In a highly provocative speech in Brussels, the European Commission President insisted the UK could not expect a "cut-price or zero-cost" Brexit.
EU sources suggested a divorce settlement set to cost British taxpayers up £51billion was being prepared with payments spread over four years after the country quits the bloc.
MPs and MEPs were enraged by the cash demand from the top Brussels bureaucrat last night.
Tory backbencher Nigel Evans said: "Mr Juncker has shown himself to be an aloof and arrogant bully.
"If we are going to start talking about the settlement, then what about the buildings we have contributed towards over the last 43 years?
"The bill for those will run into billions and we should get our share back."
Tory backbencher Nigel Evans has branded Jean-Claude Juncker a 'bully'
Mr Evans said the Eurocrat's aggressive stance ahead of the negotiations risked losing the support of other EU member states.
Mr Juncker has shown himself to be an aloof and arrogant bully
"The rest of the EU should be asking whether this unelected bureaucrat is the right man to be at the head of their organisation.
"If he carries on like this, he is going to bring about the destruction of his dream of a federal Europe."
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And in a swipe at Mr Juncker's famed love of quaffing fine wines, Mr Evans added: "As far as the divorce settlement is concerned, perhaps we should send him a case of champagne."
Ukip MEP Gerard Batten, the EU exit spokesman for the anti-Brussels party, said: "If Mr Juncker wants to play this game, we should respond tit-for-tat and send him a massive bill for the lost fishing rights over the last 43 years, the extra costs of the Common Agricultural Policy and for the cost of lost jobs and prosperity as a result of Brussels regulations on business."
Mr Juncker's demand for a swingeing departure bill for Britain came in a speech to members of the Belgian parliament today.
The Chief Eurocrat called for Britain to be hit with a 'hefty' Brexit bill in a speech in Brussels
"Our British friends need to know – and they know it already – that it will not be cut-price or zero-cost," said the Commission president.
"He went on to use a French slang term that translates as "salty" and means large or costly.
"The British will have to respect the commitments which they played a part in agreeing.
"Therefore the bill will be – to use a rather vulgar term – very salty. It will be necessary for the British to respect commitments which they freely entered into."
Mr Juncker repeated the commission's demand that withdrawal arrangements – including the divorce bill – must be agreed before a deal covering Britain's future trade relations with the EU can be discussed.
And he claimed talks about the trade deal will stretch far beyond the expected two-year exit negotiation period set out under the EU's Article 50 departure rules.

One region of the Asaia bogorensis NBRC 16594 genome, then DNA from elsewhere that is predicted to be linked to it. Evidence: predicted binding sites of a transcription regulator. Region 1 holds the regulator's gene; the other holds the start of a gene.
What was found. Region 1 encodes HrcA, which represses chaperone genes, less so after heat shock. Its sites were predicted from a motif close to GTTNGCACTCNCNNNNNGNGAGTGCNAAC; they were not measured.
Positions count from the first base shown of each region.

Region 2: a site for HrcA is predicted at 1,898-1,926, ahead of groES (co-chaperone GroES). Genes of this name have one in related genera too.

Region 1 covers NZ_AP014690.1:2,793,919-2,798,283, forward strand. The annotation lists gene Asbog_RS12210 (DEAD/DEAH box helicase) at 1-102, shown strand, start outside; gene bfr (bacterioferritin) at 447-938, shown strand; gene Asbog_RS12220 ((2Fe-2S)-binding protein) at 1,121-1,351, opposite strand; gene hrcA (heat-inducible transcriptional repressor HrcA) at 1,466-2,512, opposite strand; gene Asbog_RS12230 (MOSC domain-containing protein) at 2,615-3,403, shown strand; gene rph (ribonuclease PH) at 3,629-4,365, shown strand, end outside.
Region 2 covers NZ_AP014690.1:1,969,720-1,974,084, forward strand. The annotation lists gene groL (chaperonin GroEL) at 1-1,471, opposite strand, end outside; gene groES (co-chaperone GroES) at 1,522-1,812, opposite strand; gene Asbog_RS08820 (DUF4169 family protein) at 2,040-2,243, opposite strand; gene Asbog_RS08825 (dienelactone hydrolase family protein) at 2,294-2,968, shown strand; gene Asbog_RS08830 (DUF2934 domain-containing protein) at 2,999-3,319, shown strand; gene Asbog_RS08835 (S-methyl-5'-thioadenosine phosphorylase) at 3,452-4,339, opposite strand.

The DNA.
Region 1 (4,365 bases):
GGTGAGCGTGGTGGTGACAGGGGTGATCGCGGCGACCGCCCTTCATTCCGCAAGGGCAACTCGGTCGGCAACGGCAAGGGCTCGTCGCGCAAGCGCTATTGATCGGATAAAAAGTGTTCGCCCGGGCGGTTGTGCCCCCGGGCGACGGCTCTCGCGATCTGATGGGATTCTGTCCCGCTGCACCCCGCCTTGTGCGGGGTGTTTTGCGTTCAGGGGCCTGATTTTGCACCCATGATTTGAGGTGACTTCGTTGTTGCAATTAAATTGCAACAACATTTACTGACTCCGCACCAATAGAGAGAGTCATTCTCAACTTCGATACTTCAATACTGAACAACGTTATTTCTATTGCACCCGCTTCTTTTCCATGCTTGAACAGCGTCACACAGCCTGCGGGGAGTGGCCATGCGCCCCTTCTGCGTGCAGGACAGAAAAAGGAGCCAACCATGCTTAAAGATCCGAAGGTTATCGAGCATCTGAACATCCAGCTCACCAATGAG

"This will be a difficult negotiation, which will take two years to reach agreement on the exit arrangements.
"To agree on the future architecture of the relations between the UK and EU, it will need years," the commission president said.
He also restated the commission's insistence that the UK cannot remain a member of the European Single Market without signing up to full free movement for EU citizens, a point already accepted by Prime Minister Theresa May.
"Those who want to benefit from the advantages of the single market must respect the four fundamental freedoms, including the one which relates to the movement of workers," he said.
Mr Juncker described Brexit as 'a crisis which concerns us all'
Mr Juncker described Brexit as "a crisis which concerns us all" and said that it made him personally "sad" to see a major European country leave the EU.
He said: "We need to settle our affairs not with our hearts full of a feeling of hostility, but with the knowledge that the continent owes a lot to the UK.
"Without Churchill, we would not be here – we mustn't forget that, but we mustn't be naive.
"Our British friends will need to understand that we want to continue to develop European integration."
Officials say the bill is being drawn up to cover the UK's share of the cost of projects and programmes which it signed up to as a member of the 28-nation bloc as well as outstanding pension costs for EU officials.
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Continued cooperation with the EU to tackle terrorism and international crime.
A 60billion euro (£51billion) figure was understood to have been discussed at a recent meeting of senior EU figures.
Some leaders including German Chancellor Angela Merkel are reported to be arguing that Britain's exit bill should be lower than maximum floated at the meeting.
Michel Barnier, the commission's chief Brexit negotiator was said to have discussed the idea of spreading the payment of the bill from 2019 to 2023 at the meeting.
EU officials fear the UK's departure from the bloc will leave a gaping hole in Brussels finances by cancelling British payments of the annual membership fee.
They hope that a large bill paid in several instalments will at least soften the blow resulting from the lost UK contribution.
A spokesman for Theresa May said 'we haven't yet begun the process of negotiation to leave the EU'
Downing Street officials snubbed Mr Juncker's demand last night.
A spokesman for Mrs May said: “The simple fact is we haven't yet begun the process of negotiation to leave the EU. We're confident we will get a deal along the lines that the Prime Minister has set out.
“Obviously that will involve, once we have left the EU, decisions on where taxpayers money is spent being taken here.
“We go into these negotiations in a mature and open way and in a spirit of goodwill to get a deal that works not just in our best interests but also for the other member states because it's in our interests that they thrive and prosper alongside us."